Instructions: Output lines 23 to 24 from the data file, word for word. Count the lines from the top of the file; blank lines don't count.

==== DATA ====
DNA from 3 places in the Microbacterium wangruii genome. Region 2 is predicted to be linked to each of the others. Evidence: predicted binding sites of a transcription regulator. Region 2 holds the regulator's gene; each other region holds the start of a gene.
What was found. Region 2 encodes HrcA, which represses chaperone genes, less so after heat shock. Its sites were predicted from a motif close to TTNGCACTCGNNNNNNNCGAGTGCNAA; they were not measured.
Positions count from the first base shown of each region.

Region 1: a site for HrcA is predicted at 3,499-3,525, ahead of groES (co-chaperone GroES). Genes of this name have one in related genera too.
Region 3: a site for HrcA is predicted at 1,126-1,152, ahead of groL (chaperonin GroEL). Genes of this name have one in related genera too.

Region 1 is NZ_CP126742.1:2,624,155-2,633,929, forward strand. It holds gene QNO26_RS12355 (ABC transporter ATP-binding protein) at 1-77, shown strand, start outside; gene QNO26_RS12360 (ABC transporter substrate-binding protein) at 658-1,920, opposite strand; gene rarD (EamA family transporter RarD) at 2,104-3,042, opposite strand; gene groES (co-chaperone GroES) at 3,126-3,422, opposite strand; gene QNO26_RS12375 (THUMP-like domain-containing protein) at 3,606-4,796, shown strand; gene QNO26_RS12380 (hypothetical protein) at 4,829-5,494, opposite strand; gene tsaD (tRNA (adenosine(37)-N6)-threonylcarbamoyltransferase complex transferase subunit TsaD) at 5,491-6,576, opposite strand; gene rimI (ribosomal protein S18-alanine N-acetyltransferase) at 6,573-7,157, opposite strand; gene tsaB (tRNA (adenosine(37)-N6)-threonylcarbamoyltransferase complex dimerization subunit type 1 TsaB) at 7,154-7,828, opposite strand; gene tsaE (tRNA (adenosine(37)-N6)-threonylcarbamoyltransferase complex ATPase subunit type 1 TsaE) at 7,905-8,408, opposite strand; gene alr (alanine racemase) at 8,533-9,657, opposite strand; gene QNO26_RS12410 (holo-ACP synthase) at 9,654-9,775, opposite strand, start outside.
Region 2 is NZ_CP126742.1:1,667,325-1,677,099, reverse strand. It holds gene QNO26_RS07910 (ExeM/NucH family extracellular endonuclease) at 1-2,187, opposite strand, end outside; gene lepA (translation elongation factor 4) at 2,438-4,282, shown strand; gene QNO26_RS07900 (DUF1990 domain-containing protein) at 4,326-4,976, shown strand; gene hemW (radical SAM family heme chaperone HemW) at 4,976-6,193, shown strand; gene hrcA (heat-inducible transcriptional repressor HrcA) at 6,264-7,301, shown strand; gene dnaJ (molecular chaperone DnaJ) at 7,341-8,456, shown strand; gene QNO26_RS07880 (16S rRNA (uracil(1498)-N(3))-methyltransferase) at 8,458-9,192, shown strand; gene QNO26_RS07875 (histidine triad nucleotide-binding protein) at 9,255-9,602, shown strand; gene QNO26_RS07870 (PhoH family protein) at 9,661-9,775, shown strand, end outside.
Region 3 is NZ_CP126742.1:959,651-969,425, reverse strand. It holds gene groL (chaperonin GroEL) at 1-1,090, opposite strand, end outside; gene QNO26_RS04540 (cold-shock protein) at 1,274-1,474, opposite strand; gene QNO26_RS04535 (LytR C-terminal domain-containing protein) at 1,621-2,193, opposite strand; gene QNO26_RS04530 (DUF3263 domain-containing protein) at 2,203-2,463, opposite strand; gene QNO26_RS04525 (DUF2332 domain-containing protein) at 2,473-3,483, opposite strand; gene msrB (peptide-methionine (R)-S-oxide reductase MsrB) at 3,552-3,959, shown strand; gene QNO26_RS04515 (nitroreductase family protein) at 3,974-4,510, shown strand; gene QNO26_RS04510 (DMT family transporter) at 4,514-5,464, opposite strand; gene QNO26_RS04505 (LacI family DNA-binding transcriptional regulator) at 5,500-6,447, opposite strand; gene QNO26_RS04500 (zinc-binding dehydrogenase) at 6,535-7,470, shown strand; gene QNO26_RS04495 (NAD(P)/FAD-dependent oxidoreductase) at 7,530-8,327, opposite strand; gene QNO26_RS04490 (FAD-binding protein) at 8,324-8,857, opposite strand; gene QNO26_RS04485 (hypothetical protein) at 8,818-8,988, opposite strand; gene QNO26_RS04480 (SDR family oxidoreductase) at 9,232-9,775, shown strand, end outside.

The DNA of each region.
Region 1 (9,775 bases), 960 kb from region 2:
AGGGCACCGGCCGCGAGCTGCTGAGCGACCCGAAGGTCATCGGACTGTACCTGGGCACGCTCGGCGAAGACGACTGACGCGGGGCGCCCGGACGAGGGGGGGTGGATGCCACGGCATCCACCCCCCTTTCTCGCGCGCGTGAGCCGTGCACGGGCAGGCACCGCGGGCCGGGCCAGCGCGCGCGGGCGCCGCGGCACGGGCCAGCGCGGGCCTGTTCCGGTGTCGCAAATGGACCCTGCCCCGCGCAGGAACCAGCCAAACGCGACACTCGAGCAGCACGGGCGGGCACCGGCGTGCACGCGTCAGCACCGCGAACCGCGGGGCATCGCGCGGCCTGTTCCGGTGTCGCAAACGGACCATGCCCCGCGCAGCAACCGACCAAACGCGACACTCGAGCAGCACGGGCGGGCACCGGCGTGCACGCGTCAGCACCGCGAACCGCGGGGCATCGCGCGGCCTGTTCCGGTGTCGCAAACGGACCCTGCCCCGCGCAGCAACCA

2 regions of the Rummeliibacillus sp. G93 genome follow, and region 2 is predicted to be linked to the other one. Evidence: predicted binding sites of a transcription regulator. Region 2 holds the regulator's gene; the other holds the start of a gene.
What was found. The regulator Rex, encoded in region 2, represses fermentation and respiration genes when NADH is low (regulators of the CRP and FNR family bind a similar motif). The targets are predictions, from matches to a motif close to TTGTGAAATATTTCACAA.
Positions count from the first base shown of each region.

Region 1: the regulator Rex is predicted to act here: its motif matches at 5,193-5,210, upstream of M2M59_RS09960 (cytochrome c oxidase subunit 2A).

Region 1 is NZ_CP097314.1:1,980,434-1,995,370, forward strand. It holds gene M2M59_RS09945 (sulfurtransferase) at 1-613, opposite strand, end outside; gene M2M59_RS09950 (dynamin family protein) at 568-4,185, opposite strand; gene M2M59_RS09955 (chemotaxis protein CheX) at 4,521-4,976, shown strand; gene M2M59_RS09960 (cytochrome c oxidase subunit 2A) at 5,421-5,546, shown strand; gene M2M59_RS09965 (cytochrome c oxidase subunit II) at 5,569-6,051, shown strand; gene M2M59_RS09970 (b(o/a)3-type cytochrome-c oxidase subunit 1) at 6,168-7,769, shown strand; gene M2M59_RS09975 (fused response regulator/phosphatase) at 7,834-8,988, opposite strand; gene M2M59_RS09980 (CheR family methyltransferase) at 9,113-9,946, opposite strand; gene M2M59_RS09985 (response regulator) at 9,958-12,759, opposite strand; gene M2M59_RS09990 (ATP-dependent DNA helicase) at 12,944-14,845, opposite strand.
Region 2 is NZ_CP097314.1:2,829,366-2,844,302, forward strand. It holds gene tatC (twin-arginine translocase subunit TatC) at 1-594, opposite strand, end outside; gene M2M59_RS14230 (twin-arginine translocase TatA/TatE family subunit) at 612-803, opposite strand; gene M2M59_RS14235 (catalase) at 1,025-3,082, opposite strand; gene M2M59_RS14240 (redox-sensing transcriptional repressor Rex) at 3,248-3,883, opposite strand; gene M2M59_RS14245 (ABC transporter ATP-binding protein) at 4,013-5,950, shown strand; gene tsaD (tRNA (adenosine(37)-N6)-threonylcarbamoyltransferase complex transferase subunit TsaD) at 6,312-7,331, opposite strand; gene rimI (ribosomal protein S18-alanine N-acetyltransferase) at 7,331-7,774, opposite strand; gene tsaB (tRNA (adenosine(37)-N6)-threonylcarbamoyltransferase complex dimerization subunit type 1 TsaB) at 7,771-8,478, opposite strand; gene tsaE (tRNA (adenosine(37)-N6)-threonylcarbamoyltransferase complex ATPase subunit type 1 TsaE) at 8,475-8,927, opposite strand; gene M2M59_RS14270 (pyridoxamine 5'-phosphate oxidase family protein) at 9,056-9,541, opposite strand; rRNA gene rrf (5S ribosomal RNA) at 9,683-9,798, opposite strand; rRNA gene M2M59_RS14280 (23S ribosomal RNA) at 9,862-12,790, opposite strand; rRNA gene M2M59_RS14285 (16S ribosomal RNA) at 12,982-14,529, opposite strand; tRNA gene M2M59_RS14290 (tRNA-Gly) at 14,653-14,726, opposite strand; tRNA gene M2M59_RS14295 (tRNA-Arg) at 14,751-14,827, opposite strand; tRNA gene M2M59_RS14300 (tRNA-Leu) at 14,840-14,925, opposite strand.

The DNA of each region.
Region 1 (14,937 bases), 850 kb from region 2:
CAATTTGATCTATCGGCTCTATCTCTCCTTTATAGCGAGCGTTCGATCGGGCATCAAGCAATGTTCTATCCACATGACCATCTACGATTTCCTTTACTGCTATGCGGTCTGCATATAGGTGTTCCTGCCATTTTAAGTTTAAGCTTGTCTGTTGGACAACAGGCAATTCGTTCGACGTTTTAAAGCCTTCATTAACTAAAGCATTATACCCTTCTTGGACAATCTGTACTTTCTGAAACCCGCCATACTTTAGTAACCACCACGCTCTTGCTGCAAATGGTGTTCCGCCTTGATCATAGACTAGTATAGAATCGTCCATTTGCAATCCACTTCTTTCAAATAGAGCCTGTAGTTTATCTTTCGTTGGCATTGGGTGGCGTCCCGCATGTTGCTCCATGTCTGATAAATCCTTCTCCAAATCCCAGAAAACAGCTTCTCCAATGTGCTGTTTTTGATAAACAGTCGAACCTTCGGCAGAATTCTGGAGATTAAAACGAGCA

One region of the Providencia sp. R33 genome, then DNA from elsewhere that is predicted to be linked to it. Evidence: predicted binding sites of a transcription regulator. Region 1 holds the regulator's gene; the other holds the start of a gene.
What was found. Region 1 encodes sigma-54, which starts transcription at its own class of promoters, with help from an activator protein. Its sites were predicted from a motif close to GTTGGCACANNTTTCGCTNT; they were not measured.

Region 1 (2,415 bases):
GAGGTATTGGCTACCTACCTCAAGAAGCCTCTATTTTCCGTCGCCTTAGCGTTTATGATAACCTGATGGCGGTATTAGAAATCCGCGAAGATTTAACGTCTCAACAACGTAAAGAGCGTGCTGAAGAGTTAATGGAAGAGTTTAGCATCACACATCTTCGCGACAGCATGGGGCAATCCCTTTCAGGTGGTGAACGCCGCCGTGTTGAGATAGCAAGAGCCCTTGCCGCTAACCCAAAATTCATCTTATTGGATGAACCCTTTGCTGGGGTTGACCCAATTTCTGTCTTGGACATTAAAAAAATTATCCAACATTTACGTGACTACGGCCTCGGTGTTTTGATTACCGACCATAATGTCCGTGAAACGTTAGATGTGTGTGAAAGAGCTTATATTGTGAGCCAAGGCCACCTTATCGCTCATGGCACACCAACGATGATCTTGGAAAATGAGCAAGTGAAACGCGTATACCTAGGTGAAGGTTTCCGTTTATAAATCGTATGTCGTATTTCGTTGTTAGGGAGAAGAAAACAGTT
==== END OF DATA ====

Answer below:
Region 1 (2,415 bases):
GAGGTATTGGCTACCTACCTCAAGAAGCCTCTATTTTCCGTCGCCTTAGCGTTTATGATAACCTGATGGCGGTATTAGAAATCCGCGAAGATTTAACGTCTCAACAACGTAAAGAGCGTGCTGAAGAGTTAATGGAAGAGTTTAGCATCACACATCTTCGCGACAGCATGGGGCAATCCCTTTCAGGTGGTGAACGCCGCCGTGTTGAGATAGCAAGAGCCCTTGCCGCTAACCCAAAATTCATCTTATTGGATGAACCCTTTGCTGGGGTTGACCCAATTTCTGTCTTGGACATTAAAAAAATTATCCAACATTTACGTGACTACGGCCTCGGTGTTTTGATTACCGACCATAATGTCCGTGAAACGTTAGATGTGTGTGAAAGAGCTTATATTGTGAGCCAAGGCCACCTTATCGCTCATGGCACACCAACGATGATCTTGGAAAATGAGCAAGTGAAACGCGTATACCTAGGTGAAGGTTTCCGTTTATAAATCGTATGTCGTATTTCGTTGTTAGGGAGAAGAAAACAGTT